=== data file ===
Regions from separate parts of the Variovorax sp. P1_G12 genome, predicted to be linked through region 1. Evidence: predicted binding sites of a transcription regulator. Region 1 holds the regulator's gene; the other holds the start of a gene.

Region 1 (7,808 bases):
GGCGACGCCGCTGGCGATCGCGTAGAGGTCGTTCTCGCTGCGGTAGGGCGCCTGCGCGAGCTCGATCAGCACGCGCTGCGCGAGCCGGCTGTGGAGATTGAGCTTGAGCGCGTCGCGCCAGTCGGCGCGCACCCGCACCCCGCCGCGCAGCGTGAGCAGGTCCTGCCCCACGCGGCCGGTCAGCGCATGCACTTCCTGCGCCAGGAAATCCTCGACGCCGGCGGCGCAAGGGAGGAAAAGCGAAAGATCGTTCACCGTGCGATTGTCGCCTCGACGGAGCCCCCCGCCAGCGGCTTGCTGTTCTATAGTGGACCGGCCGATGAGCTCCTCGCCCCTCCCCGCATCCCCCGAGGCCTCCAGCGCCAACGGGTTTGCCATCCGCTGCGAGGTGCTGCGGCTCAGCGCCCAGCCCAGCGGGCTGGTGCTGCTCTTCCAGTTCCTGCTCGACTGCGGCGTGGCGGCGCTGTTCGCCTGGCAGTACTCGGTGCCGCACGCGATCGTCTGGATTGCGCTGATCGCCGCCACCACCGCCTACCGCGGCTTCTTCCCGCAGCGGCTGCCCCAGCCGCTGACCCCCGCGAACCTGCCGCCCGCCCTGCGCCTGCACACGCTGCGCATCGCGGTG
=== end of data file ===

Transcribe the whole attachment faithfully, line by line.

Regions from separate parts of the Variovorax sp. P1_G12 genome, predicted to be linked through region 1. Evidence: predicted binding sites of a transcription regulator. Region 1 holds the regulator's gene; the other holds the start of a gene.

Region 1 (7,808 bases):
GGCGACGCCGCTGGCGATCGCGTAGAGGTCGTTCTCGCTGCGGTAGGGCGCCTGCGCGAGCTCGATCAGCACGCGCTGCGCGAGCCGGCTGTGGAGATTGAGCTTGAGCGCGTCGCGCCAGTCGGCGCGCACCCGCACCCCGCCGCGCAGCGTGAGCAGGTCCTGCCCCACGCGGCCGGTCAGCGCATGCACTTCCTGCGCCAGGAAATCCTCGACGCCGGCGGCGCAAGGGAGGAAAAGCGAAAGATCGTTCACCGTGCGATTGTCGCCTCGACGGAGCCCCCCGCCAGCGGCTTGCTGTTCTATAGTGGACCGGCCGATGAGCTCCTCGCCCCTCCCCGCATCCCCCGAGGCCTCCAGCGCCAACGGGTTTGCCATCCGCTGCGAGGTGCTGCGGCTCAGCGCCCAGCCCAGCGGGCTGGTGCTGCTCTTCCAGTTCCTGCTCGACTGCGGCGTGGCGGCGCTGTTCGCCTGGCAGTACTCGGTGCCGCACGCGATCGTCTGGATTGCGCTGATCGCCGCCACCACCGCCTACCGCGGCTTCTTCCCGCAGCGGCTGCCCCAGCCGCTGACCCCCGCGAACCTGCCGCCCGCCCTGCGCCTGCACACGCTGCGCATCGCGGTG